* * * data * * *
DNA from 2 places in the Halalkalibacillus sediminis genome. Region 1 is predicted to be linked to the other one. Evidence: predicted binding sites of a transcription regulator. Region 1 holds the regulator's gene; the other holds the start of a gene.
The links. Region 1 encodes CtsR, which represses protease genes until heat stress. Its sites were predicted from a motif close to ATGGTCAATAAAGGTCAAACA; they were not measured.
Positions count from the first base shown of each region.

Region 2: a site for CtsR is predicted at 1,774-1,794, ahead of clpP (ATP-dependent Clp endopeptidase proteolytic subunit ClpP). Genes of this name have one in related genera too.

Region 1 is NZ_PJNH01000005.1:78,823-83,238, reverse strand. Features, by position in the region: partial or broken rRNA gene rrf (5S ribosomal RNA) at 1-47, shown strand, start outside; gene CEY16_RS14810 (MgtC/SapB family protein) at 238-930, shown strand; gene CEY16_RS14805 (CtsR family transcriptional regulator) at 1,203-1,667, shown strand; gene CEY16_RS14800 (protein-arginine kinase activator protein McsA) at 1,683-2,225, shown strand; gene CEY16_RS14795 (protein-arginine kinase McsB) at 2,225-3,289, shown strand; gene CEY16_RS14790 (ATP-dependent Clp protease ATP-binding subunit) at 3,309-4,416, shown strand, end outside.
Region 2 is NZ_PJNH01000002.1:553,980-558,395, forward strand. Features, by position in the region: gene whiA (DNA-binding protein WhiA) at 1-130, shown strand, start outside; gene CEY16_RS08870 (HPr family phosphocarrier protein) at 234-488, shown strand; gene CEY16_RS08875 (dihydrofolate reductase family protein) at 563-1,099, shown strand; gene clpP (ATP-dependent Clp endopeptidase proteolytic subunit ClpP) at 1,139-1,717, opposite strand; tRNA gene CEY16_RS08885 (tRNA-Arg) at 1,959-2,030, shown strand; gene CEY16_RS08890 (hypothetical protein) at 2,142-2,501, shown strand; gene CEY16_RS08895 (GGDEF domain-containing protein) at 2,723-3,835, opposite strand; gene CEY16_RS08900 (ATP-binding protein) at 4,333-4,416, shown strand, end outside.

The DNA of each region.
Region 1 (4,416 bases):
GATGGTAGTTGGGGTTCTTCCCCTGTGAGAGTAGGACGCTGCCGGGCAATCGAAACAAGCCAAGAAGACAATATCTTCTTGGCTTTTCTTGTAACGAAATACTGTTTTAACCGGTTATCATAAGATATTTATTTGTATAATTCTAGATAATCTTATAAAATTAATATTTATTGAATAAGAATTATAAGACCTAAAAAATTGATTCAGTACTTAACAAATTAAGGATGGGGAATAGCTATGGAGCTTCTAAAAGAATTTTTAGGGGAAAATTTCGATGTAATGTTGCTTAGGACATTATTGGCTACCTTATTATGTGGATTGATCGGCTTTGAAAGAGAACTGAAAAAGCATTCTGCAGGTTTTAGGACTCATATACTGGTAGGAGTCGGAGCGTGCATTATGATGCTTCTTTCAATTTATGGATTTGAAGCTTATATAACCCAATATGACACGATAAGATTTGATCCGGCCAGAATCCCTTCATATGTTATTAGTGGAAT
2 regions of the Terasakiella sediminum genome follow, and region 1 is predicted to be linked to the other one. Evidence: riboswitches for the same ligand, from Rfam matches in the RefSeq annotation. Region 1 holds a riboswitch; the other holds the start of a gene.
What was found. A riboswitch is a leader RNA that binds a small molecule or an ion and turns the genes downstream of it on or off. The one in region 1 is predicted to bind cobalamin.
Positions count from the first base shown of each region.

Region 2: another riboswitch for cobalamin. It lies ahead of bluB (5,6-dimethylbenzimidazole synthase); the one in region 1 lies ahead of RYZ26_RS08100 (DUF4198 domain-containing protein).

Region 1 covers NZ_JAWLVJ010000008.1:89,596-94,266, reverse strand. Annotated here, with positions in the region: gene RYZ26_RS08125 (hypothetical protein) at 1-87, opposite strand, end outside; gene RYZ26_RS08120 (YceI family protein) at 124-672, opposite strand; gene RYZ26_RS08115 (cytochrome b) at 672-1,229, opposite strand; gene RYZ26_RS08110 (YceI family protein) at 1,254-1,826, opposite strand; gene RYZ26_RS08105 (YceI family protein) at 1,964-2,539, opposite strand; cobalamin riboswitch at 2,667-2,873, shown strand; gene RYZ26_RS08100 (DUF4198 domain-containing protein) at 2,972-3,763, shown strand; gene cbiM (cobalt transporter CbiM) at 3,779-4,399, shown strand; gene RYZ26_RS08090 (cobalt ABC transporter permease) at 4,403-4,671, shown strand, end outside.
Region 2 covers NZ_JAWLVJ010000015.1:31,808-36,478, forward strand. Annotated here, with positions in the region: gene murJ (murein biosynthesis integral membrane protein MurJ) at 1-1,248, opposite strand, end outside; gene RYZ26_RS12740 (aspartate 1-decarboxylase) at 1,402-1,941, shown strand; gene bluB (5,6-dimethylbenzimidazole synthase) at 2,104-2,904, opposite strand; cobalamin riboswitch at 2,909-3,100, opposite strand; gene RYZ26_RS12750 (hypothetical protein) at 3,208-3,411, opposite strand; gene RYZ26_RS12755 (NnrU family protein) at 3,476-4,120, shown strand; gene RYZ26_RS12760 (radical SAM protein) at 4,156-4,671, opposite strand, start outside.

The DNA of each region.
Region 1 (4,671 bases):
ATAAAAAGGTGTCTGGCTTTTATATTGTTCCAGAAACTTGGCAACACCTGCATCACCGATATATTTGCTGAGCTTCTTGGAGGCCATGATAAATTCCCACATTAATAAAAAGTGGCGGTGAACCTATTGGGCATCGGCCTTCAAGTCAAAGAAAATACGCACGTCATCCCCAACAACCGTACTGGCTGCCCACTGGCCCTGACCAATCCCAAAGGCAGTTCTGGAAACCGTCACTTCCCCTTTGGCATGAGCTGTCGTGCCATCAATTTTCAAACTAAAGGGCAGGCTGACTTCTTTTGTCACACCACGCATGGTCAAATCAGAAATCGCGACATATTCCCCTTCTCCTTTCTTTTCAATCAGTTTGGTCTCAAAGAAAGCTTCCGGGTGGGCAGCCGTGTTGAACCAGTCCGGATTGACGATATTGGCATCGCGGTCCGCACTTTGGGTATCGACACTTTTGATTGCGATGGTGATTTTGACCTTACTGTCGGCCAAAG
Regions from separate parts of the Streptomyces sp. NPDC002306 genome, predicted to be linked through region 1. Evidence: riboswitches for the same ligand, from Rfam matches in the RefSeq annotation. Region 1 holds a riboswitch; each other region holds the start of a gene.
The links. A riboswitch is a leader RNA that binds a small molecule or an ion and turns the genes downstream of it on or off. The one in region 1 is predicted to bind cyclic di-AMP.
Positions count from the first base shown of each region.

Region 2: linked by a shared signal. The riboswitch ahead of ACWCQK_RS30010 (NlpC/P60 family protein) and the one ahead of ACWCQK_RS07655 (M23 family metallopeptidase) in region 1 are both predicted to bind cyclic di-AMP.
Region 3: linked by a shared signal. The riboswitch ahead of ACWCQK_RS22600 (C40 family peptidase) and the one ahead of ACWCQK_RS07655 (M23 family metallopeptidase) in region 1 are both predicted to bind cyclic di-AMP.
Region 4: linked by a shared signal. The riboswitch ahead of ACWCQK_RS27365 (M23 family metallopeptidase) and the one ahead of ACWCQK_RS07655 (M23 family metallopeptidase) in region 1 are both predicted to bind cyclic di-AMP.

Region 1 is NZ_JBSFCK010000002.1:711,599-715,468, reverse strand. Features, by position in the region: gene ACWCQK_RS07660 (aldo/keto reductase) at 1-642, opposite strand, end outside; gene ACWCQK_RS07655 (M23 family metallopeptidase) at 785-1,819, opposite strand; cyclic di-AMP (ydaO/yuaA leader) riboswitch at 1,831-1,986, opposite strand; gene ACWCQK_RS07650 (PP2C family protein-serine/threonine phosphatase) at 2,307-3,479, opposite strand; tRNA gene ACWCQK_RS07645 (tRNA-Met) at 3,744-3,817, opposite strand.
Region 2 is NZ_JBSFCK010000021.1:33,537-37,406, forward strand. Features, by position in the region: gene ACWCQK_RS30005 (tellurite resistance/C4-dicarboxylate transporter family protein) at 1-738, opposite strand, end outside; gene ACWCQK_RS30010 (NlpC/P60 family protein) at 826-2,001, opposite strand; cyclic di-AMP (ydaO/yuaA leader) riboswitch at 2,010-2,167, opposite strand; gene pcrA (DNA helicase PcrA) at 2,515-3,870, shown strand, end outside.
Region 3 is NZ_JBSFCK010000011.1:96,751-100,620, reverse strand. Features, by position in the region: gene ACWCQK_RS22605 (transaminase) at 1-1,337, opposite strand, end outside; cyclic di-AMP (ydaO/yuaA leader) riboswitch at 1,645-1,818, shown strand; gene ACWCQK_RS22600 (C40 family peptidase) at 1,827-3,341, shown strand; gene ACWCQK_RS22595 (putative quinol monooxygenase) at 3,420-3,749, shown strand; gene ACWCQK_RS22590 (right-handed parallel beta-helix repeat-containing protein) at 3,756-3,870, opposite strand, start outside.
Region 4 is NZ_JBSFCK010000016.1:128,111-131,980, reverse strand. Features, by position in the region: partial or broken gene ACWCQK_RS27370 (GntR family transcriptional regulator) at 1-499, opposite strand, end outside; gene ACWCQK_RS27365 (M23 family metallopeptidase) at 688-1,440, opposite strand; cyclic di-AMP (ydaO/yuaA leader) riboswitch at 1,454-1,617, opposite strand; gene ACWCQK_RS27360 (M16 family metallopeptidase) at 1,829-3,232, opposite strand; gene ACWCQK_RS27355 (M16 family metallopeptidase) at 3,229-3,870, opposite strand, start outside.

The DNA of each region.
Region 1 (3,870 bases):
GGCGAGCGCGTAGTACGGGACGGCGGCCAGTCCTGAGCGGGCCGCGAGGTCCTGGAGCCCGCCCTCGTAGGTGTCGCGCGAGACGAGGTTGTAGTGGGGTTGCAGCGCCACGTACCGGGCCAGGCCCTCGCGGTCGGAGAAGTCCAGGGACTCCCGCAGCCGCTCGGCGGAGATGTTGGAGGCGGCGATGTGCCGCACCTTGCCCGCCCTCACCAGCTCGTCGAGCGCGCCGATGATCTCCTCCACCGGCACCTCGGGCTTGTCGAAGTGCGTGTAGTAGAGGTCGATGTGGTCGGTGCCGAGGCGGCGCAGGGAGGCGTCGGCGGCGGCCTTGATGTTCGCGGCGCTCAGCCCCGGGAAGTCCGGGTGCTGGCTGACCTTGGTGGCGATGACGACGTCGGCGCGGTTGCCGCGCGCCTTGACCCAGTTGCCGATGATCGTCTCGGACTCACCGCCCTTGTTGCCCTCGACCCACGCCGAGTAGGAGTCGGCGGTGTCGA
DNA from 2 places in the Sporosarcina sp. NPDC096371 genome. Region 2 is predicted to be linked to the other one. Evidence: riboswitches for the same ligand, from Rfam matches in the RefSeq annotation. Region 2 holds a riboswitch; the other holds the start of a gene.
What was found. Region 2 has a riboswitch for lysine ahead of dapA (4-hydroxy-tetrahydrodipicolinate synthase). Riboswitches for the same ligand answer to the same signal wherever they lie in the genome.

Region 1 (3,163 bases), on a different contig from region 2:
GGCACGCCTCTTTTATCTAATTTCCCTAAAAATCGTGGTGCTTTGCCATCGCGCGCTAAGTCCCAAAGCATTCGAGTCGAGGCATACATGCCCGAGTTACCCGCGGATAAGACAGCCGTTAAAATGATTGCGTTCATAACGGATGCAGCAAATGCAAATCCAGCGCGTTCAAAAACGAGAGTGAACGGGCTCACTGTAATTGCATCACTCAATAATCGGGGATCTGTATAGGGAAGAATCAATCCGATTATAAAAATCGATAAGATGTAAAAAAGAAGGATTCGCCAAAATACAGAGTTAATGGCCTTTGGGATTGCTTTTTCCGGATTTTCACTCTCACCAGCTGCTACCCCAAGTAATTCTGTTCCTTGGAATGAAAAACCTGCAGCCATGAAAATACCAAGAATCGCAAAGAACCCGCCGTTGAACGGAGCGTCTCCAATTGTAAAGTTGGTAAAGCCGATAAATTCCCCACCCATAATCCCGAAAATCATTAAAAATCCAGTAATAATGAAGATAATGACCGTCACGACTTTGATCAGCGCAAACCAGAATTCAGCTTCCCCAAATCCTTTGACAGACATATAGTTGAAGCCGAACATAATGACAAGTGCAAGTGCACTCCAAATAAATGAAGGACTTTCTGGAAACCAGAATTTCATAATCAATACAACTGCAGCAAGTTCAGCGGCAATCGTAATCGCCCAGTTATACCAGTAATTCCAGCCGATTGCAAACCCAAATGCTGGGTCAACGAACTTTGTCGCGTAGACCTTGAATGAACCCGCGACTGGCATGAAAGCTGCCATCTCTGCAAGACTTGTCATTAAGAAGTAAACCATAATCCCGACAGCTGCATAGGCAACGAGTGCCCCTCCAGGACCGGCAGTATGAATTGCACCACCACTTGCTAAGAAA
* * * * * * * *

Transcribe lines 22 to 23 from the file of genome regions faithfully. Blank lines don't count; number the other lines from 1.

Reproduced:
Region 2: linked by a shared signal. The riboswitch ahead of ACWCQK_RS30010 (NlpC/P60 family protein) and the one ahead of ACWCQK_RS07655 (M23 family metallopeptidase) in region 1 are both predicted to bind cyclic di-AMP.
Region 3: linked by a shared signal. The riboswitch ahead of ACWCQK_RS22600 (C40 family peptidase) and the one ahead of ACWCQK_RS07655 (M23 family metallopeptidase) in region 1 are both predicted to bind cyclic di-AMP.